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International companies without headquarters in Saudi 'will have to make a choice' to land government contracts in 2024 - finance minister

LONDON (Reuters) - International companies that want to participate in the Saudi government’s investment opportunities “will have to make a choice” and establish regional headquarters in the kingdom as of 2024 or they will not win government contracts, the Saudi finance minister told Reuters on Monday.

FILE PHOTO: Saudi Minister of Finance Mohammed al-Jadaan gestures as he speaks during a news conference to announce the country's 2021 budget, in Riyadh, Saudi Arabia December 15, 2020. REUTERS/Ahmed Yosri/File Photo

Saudi Arabia, the region’s largest economy and the world’s largest oil exporter, plans to cease contracting with companies and commercial institutions whose regional headquarters are not located in the Kingdom in a move aimed at encouraging foreign firms to open a permanent, in-country presence that would help create local jobs.

They will, however, be free to work with the private sector.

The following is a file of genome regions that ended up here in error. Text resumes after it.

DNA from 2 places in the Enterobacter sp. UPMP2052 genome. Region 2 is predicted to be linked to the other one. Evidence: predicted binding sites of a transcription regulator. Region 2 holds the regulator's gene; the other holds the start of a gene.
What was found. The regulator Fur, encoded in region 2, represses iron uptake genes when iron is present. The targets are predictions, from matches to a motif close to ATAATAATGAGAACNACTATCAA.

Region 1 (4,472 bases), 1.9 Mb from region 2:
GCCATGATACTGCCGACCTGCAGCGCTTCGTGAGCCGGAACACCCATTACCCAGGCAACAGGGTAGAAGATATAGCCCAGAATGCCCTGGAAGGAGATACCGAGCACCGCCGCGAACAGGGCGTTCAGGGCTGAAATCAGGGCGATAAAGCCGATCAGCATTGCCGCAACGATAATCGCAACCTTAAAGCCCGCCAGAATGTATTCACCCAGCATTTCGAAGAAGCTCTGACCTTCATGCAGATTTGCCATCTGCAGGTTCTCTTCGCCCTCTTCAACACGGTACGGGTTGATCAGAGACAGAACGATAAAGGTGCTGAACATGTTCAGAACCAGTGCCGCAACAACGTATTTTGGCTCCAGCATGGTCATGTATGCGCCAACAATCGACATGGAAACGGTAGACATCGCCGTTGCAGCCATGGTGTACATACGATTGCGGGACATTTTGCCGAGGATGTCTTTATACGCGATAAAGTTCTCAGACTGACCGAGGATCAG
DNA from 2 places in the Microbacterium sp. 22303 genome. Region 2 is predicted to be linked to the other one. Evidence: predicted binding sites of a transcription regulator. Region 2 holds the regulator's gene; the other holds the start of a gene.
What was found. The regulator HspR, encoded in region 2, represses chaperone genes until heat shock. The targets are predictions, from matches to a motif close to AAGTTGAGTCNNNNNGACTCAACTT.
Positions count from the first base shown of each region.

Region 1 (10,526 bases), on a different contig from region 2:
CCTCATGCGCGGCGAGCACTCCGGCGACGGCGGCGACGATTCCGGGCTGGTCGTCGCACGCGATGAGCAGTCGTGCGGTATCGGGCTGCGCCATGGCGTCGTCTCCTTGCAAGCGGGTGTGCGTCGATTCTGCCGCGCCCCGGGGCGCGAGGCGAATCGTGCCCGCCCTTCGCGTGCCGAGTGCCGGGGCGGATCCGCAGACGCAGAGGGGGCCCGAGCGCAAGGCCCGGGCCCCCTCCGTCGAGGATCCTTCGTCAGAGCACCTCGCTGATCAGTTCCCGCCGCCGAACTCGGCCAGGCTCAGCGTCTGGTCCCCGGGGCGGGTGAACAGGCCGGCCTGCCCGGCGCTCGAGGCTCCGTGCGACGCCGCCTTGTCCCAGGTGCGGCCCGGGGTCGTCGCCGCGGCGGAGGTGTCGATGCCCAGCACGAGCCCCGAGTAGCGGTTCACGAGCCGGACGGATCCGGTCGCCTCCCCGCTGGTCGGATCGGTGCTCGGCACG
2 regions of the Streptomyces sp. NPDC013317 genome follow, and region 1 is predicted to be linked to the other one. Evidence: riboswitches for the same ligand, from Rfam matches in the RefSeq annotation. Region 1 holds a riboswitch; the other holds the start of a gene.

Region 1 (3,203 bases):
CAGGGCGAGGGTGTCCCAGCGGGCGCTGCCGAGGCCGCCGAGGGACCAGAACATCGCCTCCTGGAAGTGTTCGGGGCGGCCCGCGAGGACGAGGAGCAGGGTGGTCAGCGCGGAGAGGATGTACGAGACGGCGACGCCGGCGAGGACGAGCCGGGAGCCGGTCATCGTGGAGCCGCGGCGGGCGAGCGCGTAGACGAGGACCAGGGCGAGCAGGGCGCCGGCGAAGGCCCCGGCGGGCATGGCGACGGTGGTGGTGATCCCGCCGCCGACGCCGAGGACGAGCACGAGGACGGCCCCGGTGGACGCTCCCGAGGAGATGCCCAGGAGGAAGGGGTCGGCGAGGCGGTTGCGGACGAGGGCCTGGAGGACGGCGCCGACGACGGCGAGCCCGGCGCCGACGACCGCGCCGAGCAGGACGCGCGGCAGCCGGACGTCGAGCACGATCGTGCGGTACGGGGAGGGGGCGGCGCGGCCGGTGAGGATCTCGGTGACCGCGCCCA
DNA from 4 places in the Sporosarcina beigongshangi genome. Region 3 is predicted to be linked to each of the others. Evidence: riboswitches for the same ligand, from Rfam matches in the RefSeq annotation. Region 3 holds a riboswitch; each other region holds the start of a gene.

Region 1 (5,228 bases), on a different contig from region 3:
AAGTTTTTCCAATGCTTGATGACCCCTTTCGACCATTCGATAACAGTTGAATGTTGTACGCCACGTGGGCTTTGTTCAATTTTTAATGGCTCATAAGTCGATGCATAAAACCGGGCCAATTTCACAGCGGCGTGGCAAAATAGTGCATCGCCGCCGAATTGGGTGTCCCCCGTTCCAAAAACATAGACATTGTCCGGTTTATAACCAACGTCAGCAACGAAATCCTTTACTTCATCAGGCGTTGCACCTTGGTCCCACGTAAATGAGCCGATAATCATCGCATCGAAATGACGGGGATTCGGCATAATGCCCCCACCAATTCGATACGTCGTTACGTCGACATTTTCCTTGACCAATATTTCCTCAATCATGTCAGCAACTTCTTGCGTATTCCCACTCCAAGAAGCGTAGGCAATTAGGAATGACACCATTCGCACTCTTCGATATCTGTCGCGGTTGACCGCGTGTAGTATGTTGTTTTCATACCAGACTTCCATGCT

“If a company refused to move their headquarters to Saudi Arabia it is absolutely their right and they will continue to have the freedom to work with the private sector in Saudi Arabia,” Mohammed al-Jadaan said by telephone. “But as long as it is related to the government contracts, they will have to have their regional headquarters here.”

He added that some sectors will be exempt from the decision, and detailed regulations will be issued before the end of 2021.

“Saudi Arabia has the largest economy and population in the region, while our share of regional headquarters is negligible, less than 5% currently. You can imagine what does this decision mean in terms of FDI (foreign direct investment), knowledge transfer and job creation,” Jadaan said.

Saudi Arabia’s de-facto ruler, Crown Prince Mohammed bin Salman, has pledged to open the kingdom and strengthen its economy under an ambitious reform strategy that aims to diversify the oil-dependent economy, attract foreign investment and create jobs for millions of young Saudis.

Foreign firms have for years used neighbouring United Arab Emirates as a springboard for their regional operations, including for Saudi Arabia.

Jadaan said the current business environment has room for improvement and that the government will complete judicial and regulatory reforms and improve the quality of life so that companies and people feel comfortable moving to Riyadh.

At the same time, he stressed that Dubai as a major regional business hub has its own competitive advantage. “We will continue to complement each other and have a healthy competition,” he said.

Reporting by Marwa Rashad; additional reporting by Nayera Abdullan in Cairo; Editing by Dan Grebler

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